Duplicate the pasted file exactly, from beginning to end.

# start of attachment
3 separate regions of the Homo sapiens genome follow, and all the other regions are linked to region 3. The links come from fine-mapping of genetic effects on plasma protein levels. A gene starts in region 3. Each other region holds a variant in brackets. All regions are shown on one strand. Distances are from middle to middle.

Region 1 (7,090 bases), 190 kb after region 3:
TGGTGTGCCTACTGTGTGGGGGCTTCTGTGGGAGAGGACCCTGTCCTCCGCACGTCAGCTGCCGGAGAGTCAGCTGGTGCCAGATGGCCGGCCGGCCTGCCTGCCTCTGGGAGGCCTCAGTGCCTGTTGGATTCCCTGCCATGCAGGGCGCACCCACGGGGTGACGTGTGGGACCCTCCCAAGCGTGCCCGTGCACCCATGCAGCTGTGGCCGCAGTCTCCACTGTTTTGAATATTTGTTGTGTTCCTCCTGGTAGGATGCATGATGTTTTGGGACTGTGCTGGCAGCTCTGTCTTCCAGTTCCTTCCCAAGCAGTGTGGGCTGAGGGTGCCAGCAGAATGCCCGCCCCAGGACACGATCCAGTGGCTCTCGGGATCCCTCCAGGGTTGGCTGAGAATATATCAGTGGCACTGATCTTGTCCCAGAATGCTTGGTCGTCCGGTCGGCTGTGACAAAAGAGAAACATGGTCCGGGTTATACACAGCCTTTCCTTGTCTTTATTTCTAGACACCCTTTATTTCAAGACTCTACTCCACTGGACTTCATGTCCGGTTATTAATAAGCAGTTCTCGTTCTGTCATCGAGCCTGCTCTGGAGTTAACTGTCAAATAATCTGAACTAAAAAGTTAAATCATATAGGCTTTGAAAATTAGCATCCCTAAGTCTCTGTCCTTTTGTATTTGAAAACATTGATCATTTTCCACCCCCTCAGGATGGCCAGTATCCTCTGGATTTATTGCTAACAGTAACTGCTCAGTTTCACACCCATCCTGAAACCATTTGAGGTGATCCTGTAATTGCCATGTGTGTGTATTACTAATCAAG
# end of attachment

3 separate regions of the Homo sapiens genome follow, and all the other regions are linked to region 3. The links come from fine-mapping of genetic effects on plasma protein levels. A gene starts in region 3. Each other region holds a variant in brackets. All regions are shown on one strand. Distances are from middle to middle.

Region 1 (7,090 bases), 190 kb after region 3:
TGGTGTGCCTACTGTGTGGGGGCTTCTGTGGGAGAGGACCCTGTCCTCCGCACGTCAGCTGCCGGAGAGTCAGCTGGTGCCAGATGGCCGGCCGGCCTGCCTGCCTCTGGGAGGCCTCAGTGCCTGTTGGATTCCCTGCCATGCAGGGCGCACCCACGGGGTGACGTGTGGGACCCTCCCAAGCGTGCCCGTGCACCCATGCAGCTGTGGCCGCAGTCTCCACTGTTTTGAATATTTGTTGTGTTCCTCCTGGTAGGATGCATGATGTTTTGGGACTGTGCTGGCAGCTCTGTCTTCCAGTTCCTTCCCAAGCAGTGTGGGCTGAGGGTGCCAGCAGAATGCCCGCCCCAGGACACGATCCAGTGGCTCTCGGGATCCCTCCAGGGTTGGCTGAGAATATATCAGTGGCACTGATCTTGTCCCAGAATGCTTGGTCGTCCGGTCGGCTGTGACAAAAGAGAAACATGGTCCGGGTTATACACAGCCTTTCCTTGTCTTTATTTCTAGACACCCTTTATTTCAAGACTCTACTCCACTGGACTTCATGTCCGGTTATTAATAAGCAGTTCTCGTTCTGTCATCGAGCCTGCTCTGGAGTTAACTGTCAAATAATCTGAACTAAAAAGTTAAATCATATAGGCTTTGAAAATTAGCATCCCTAAGTCTCTGTCCTTTTGTATTTGAAAACATTGATCATTTTCCACCCCCTCAGGATGGCCAGTATCCTCTGGATTTATTGCTAACAGTAACTGCTCAGTTTCACACCCATCCTGAAACCATTTGAGGTGATCCTGTAATTGCCATGTGTGTGTATTACTAATCAAG